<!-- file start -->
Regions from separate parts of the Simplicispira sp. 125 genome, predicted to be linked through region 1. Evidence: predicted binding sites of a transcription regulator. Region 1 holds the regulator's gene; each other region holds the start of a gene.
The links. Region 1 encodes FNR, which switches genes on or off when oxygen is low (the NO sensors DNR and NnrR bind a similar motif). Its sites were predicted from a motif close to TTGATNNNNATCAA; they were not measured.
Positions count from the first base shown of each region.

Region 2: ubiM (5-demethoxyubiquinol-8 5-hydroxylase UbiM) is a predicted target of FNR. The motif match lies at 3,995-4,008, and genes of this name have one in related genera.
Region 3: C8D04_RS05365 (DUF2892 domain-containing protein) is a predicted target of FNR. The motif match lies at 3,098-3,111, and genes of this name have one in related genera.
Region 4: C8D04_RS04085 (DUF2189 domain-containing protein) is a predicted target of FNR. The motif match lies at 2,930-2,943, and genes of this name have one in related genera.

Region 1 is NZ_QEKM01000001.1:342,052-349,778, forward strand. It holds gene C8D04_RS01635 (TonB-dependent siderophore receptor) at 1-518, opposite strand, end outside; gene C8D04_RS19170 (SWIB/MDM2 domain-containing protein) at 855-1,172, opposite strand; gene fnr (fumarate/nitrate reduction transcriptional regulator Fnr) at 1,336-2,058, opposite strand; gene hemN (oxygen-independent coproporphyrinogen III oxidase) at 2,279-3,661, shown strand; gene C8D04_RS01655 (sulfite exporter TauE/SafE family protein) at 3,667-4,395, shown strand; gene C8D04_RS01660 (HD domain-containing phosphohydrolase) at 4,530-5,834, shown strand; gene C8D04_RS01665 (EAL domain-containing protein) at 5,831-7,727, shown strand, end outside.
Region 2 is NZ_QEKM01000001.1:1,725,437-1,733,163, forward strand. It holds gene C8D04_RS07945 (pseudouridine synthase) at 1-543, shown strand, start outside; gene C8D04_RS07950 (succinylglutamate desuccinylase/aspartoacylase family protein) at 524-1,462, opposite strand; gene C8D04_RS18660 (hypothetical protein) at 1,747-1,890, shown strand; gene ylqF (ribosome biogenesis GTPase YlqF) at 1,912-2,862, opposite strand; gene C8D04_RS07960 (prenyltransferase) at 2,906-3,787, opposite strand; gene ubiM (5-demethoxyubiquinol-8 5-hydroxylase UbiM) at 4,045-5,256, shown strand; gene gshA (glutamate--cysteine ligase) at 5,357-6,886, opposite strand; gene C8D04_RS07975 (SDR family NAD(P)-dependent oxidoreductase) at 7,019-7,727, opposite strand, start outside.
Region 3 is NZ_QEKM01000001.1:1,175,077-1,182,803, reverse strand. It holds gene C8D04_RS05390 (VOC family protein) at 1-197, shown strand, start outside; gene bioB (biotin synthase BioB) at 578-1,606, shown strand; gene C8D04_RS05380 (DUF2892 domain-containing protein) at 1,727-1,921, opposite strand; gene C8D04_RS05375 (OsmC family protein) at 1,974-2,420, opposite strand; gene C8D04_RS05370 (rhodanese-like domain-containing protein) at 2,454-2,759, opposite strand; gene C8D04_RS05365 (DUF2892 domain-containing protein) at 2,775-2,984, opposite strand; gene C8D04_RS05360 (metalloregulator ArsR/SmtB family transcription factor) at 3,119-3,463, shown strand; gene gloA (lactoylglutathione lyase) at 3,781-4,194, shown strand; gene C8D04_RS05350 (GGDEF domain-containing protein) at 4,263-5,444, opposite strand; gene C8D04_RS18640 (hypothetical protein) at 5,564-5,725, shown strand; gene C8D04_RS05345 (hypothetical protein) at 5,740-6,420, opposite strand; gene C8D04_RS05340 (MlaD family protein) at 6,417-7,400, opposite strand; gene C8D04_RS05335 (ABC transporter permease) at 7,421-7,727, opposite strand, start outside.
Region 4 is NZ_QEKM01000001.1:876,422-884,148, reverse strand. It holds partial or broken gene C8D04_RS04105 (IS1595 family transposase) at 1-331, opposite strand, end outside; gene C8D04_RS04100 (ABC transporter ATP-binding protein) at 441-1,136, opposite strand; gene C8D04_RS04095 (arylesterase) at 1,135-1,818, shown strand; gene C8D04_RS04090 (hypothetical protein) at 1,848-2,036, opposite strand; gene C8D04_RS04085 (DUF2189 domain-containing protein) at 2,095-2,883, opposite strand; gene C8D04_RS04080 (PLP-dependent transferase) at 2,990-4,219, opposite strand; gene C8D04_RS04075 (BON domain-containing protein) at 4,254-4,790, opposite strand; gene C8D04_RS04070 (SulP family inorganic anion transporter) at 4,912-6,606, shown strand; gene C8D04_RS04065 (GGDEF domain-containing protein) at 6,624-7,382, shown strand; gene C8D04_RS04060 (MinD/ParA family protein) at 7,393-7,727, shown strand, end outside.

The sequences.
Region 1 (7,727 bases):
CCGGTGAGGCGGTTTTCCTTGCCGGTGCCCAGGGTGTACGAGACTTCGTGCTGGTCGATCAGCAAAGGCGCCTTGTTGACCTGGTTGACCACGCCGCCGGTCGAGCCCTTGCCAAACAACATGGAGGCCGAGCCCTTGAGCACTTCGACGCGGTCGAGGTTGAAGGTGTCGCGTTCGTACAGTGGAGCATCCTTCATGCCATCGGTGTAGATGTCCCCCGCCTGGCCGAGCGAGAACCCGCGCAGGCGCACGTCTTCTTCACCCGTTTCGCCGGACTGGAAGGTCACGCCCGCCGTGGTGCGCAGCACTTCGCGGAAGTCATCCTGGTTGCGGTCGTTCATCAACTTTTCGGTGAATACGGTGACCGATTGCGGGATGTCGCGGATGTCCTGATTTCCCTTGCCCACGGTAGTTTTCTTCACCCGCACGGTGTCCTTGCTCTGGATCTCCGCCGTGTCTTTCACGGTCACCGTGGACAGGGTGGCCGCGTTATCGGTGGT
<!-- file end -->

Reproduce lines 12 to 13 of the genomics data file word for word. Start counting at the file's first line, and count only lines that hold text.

Region 1 (7,727 bases):
CCGGTGAGGCGGTTTTCCTTGCCGGTGCCCAGGGTGTACGAGACTTCGTGCTGGTCGATCAGCAAAGGCGCCTTGTTGACCTGGTTGACCACGCCGCCGGTCGAGCCCTTGCCAAACAACATGGAGGCCGAGCCCTTGAGCACTTCGACGCGGTCGAGGTTGAAGGTGTCGCGTTCGTACAGTGGAGCATCCTTCATGCCATCGGTGTAGATGTCCCCCGCCTGGCCGAGCGAGAACCCGCGCAGGCGCACGTCTTCTTCACCCGTTTCGCCGGACTGGAAGGTCACGCCCGCCGTGGTGCGCAGCACTTCGCGGAAGTCATCCTGGTTGCGGTCGTTCATCAACTTTTCGGTGAATACGGTGACCGATTGCGGGATGTCGCGGATGTCCTGATTTCCCTTGCCCACGGTAGTTTTCTTCACCCGCACGGTGTCCTTGCTCTGGATCTCCGCCGTGTCTTTCACGGTCACCGTGGACAGGGTGGCCGCGTTATCGGTGGT